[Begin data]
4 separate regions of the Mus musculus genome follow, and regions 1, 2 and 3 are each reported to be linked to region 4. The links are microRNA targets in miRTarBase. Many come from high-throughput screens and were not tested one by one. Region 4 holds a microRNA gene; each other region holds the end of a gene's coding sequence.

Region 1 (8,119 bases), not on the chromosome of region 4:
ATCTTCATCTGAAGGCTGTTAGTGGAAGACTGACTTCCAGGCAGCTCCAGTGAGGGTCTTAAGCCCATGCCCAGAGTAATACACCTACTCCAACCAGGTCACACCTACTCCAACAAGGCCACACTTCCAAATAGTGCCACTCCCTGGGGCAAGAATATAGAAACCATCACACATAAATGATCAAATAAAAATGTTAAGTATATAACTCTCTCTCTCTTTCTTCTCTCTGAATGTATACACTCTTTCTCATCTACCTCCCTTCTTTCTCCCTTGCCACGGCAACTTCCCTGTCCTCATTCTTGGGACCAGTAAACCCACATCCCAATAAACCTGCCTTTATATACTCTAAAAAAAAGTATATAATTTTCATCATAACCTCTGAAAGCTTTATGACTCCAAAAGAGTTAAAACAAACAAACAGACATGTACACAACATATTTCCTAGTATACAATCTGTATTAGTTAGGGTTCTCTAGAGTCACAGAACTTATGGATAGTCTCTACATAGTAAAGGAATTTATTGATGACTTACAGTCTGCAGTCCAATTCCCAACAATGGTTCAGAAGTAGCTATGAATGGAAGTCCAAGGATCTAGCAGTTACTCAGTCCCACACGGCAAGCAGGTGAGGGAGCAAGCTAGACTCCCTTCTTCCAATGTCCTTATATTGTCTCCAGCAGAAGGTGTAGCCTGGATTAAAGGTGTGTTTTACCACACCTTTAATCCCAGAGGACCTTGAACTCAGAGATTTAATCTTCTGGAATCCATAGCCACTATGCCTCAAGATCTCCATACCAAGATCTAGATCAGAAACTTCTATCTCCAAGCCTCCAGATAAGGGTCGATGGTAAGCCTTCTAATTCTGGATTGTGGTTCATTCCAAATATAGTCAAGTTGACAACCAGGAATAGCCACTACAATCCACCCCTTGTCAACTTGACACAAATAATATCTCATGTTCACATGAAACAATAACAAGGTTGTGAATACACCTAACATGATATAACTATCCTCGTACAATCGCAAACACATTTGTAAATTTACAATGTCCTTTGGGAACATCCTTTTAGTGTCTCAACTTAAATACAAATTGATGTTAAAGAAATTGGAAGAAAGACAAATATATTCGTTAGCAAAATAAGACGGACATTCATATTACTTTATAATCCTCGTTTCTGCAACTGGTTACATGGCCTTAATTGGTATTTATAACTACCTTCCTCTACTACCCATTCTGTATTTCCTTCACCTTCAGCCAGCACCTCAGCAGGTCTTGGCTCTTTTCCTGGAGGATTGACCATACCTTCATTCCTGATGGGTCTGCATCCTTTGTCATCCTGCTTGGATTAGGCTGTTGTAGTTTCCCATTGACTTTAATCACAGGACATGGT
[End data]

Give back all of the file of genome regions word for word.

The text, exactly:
4 separate regions of the Mus musculus genome follow, and regions 1, 2 and 3 are each reported to be linked to region 4. The links are microRNA targets in miRTarBase. Many come from high-throughput screens and were not tested one by one. Region 4 holds a microRNA gene; each other region holds the end of a gene's coding sequence.

Region 1 (8,119 bases), not on the chromosome of region 4:
ATCTTCATCTGAAGGCTGTTAGTGGAAGACTGACTTCCAGGCAGCTCCAGTGAGGGTCTTAAGCCCATGCCCAGAGTAATACACCTACTCCAACCAGGTCACACCTACTCCAACAAGGCCACACTTCCAAATAGTGCCACTCCCTGGGGCAAGAATATAGAAACCATCACACATAAATGATCAAATAAAAATGTTAAGTATATAACTCTCTCTCTCTTTCTTCTCTCTGAATGTATACACTCTTTCTCATCTACCTCCCTTCTTTCTCCCTTGCCACGGCAACTTCCCTGTCCTCATTCTTGGGACCAGTAAACCCACATCCCAATAAACCTGCCTTTATATACTCTAAAAAAAAGTATATAATTTTCATCATAACCTCTGAAAGCTTTATGACTCCAAAAGAGTTAAAACAAACAAACAGACATGTACACAACATATTTCCTAGTATACAATCTGTATTAGTTAGGGTTCTCTAGAGTCACAGAACTTATGGATAGTCTCTACATAGTAAAGGAATTTATTGATGACTTACAGTCTGCAGTCCAATTCCCAACAATGGTTCAGAAGTAGCTATGAATGGAAGTCCAAGGATCTAGCAGTTACTCAGTCCCACACGGCAAGCAGGTGAGGGAGCAAGCTAGACTCCCTTCTTCCAATGTCCTTATATTGTCTCCAGCAGAAGGTGTAGCCTGGATTAAAGGTGTGTTTTACCACACCTTTAATCCCAGAGGACCTTGAACTCAGAGATTTAATCTTCTGGAATCCATAGCCACTATGCCTCAAGATCTCCATACCAAGATCTAGATCAGAAACTTCTATCTCCAAGCCTCCAGATAAGGGTCGATGGTAAGCCTTCTAATTCTGGATTGTGGTTCATTCCAAATATAGTCAAGTTGACAACCAGGAATAGCCACTACAATCCACCCCTTGTCAACTTGACACAAATAATATCTCATGTTCACATGAAACAATAACAAGGTTGTGAATACACCTAACATGATATAACTATCCTCGTACAATCGCAAACACATTTGTAAATTTACAATGTCCTTTGGGAACATCCTTTTAGTGTCTCAACTTAAATACAAATTGATGTTAAAGAAATTGGAAGAAAGACAAATATATTCGTTAGCAAAATAAGACGGACATTCATATTACTTTATAATCCTCGTTTCTGCAACTGGTTACATGGCCTTAATTGGTATTTATAACTACCTTCCTCTACTACCCATTCTGTATTTCCTTCACCTTCAGCCAGCACCTCAGCAGGTCTTGGCTCTTTTCCTGGAGGATTGACCATACCTTCATTCCTGATGGGTCTGCATCCTTTGTCATCCTGCTTGGATTAGGCTGTTGTAGTTTCCCATTGACTTTAATCACAGGACATGGT